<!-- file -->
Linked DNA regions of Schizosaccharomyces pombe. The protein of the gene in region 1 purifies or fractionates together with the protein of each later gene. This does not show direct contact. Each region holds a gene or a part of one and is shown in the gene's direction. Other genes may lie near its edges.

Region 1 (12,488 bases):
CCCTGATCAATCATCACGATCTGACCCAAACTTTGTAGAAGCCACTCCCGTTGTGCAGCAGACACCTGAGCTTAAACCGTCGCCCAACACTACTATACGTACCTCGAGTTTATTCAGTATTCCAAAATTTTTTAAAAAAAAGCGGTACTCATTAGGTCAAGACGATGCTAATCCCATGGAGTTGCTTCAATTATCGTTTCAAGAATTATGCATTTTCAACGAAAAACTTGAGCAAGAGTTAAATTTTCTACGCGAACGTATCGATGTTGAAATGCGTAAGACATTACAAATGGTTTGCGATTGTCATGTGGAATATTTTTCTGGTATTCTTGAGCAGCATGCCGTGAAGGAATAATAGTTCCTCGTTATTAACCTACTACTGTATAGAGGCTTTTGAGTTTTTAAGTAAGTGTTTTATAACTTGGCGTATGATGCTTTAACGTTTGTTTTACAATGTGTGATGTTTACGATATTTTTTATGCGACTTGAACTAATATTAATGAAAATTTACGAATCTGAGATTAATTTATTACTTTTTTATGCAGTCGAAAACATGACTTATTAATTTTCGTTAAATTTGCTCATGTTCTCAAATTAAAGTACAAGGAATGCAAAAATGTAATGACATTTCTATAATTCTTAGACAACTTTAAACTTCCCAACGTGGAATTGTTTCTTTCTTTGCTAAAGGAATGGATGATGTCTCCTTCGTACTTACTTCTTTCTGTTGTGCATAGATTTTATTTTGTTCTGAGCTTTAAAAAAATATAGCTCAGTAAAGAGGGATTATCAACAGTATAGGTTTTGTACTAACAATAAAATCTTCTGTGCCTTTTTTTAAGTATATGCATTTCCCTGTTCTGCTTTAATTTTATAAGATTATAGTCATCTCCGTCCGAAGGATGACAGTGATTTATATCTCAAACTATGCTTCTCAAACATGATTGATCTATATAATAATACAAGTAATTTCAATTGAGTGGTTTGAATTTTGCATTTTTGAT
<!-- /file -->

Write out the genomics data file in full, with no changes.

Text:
Linked DNA regions of Schizosaccharomyces pombe. The protein of the gene in region 1 purifies or fractionates together with the protein of each later gene. This does not show direct contact. Each region holds a gene or a part of one and is shown in the gene's direction. Other genes may lie near its edges.

Region 1 (12,488 bases):
CCCTGATCAATCATCACGATCTGACCCAAACTTTGTAGAAGCCACTCCCGTTGTGCAGCAGACACCTGAGCTTAAACCGTCGCCCAACACTACTATACGTACCTCGAGTTTATTCAGTATTCCAAAATTTTTTAAAAAAAAGCGGTACTCATTAGGTCAAGACGATGCTAATCCCATGGAGTTGCTTCAATTATCGTTTCAAGAATTATGCATTTTCAACGAAAAACTTGAGCAAGAGTTAAATTTTCTACGCGAACGTATCGATGTTGAAATGCGTAAGACATTACAAATGGTTTGCGATTGTCATGTGGAATATTTTTCTGGTATTCTTGAGCAGCATGCCGTGAAGGAATAATAGTTCCTCGTTATTAACCTACTACTGTATAGAGGCTTTTGAGTTTTTAAGTAAGTGTTTTATAACTTGGCGTATGATGCTTTAACGTTTGTTTTACAATGTGTGATGTTTACGATATTTTTTATGCGACTTGAACTAATATTAATGAAAATTTACGAATCTGAGATTAATTTATTACTTTTTTATGCAGTCGAAAACATGACTTATTAATTTTCGTTAAATTTGCTCATGTTCTCAAATTAAAGTACAAGGAATGCAAAAATGTAATGACATTTCTATAATTCTTAGACAACTTTAAACTTCCCAACGTGGAATTGTTTCTTTCTTTGCTAAAGGAATGGATGATGTCTCCTTCGTACTTACTTCTTTCTGTTGTGCATAGATTTTATTTTGTTCTGAGCTTTAAAAAAATATAGCTCAGTAAAGAGGGATTATCAACAGTATAGGTTTTGTACTAACAATAAAATCTTCTGTGCCTTTTTTTAAGTATATGCATTTCCCTGTTCTGCTTTAATTTTATAAGATTATAGTCATCTCCGTCCGAAGGATGACAGTGATTTATATCTCAAACTATGCTTCTCAAACATGATTGATCTATATAATAATACAAGTAATTTCAATTGAGTGGTTTGAATTTTGCATTTTTGAT